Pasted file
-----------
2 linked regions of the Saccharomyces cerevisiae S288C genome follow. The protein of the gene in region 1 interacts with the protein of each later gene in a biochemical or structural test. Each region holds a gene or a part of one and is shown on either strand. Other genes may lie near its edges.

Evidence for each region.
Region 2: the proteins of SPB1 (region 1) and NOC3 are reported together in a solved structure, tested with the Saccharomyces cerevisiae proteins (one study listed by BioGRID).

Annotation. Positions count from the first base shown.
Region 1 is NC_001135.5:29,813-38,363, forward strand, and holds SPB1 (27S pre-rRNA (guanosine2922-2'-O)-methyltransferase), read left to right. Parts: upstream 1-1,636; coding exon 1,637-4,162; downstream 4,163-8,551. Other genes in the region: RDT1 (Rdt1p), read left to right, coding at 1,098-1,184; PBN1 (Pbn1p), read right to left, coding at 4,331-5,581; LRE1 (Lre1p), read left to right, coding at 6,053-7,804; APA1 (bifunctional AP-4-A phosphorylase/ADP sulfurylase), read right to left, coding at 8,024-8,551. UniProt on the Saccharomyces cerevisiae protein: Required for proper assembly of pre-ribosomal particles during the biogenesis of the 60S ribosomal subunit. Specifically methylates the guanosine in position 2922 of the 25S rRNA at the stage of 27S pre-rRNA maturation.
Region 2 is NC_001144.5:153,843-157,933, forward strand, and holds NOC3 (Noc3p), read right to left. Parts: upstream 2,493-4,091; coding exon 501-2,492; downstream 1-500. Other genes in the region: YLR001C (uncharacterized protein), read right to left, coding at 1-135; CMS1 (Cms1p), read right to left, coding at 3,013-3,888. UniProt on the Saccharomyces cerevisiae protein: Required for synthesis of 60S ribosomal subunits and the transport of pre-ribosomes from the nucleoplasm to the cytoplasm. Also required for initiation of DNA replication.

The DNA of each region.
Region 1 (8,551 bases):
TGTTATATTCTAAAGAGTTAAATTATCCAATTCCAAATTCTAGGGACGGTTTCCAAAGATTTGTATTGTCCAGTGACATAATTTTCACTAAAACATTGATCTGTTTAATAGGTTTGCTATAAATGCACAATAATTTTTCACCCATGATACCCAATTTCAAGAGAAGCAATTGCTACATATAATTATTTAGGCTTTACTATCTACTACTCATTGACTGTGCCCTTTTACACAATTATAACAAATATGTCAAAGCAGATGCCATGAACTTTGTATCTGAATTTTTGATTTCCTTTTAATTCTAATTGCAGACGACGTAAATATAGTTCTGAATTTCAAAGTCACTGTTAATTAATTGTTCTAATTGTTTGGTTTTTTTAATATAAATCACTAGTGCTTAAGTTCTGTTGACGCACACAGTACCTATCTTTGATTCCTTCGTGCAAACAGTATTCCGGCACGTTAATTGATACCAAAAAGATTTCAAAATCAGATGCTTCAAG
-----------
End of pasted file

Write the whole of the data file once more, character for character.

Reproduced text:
2 linked regions of the Saccharomyces cerevisiae S288C genome follow. The protein of the gene in region 1 interacts with the protein of each later gene in a biochemical or structural test. Each region holds a gene or a part of one and is shown on either strand. Other genes may lie near its edges.

Evidence for each region.
Region 2: the proteins of SPB1 (region 1) and NOC3 are reported together in a solved structure, tested with the Saccharomyces cerevisiae proteins (one study listed by BioGRID).

Annotation. Positions count from the first base shown.
Region 1 is NC_001135.5:29,813-38,363, forward strand, and holds SPB1 (27S pre-rRNA (guanosine2922-2'-O)-methyltransferase), read left to right. Parts: upstream 1-1,636; coding exon 1,637-4,162; downstream 4,163-8,551. Other genes in the region: RDT1 (Rdt1p), read left to right, coding at 1,098-1,184; PBN1 (Pbn1p), read right to left, coding at 4,331-5,581; LRE1 (Lre1p), read left to right, coding at 6,053-7,804; APA1 (bifunctional AP-4-A phosphorylase/ADP sulfurylase), read right to left, coding at 8,024-8,551. UniProt on the Saccharomyces cerevisiae protein: Required for proper assembly of pre-ribosomal particles during the biogenesis of the 60S ribosomal subunit. Specifically methylates the guanosine in position 2922 of the 25S rRNA at the stage of 27S pre-rRNA maturation.
Region 2 is NC_001144.5:153,843-157,933, forward strand, and holds NOC3 (Noc3p), read right to left. Parts: upstream 2,493-4,091; coding exon 501-2,492; downstream 1-500. Other genes in the region: YLR001C (uncharacterized protein), read right to left, coding at 1-135; CMS1 (Cms1p), read right to left, coding at 3,013-3,888. UniProt on the Saccharomyces cerevisiae protein: Required for synthesis of 60S ribosomal subunits and the transport of pre-ribosomes from the nucleoplasm to the cytoplasm. Also required for initiation of DNA replication.

The DNA of each region.
Region 1 (8,551 bases):
TGTTATATTCTAAAGAGTTAAATTATCCAATTCCAAATTCTAGGGACGGTTTCCAAAGATTTGTATTGTCCAGTGACATAATTTTCACTAAAACATTGATCTGTTTAATAGGTTTGCTATAAATGCACAATAATTTTTCACCCATGATACCCAATTTCAAGAGAAGCAATTGCTACATATAATTATTTAGGCTTTACTATCTACTACTCATTGACTGTGCCCTTTTACACAATTATAACAAATATGTCAAAGCAGATGCCATGAACTTTGTATCTGAATTTTTGATTTCCTTTTAATTCTAATTGCAGACGACGTAAATATAGTTCTGAATTTCAAAGTCACTGTTAATTAATTGTTCTAATTGTTTGGTTTTTTTAATATAAATCACTAGTGCTTAAGTTCTGTTGACGCACACAGTACCTATCTTTGATTCCTTCGTGCAAACAGTATTCCGGCACGTTAATTGATACCAAAAAGATTTCAAAATCAGATGCTTCAAG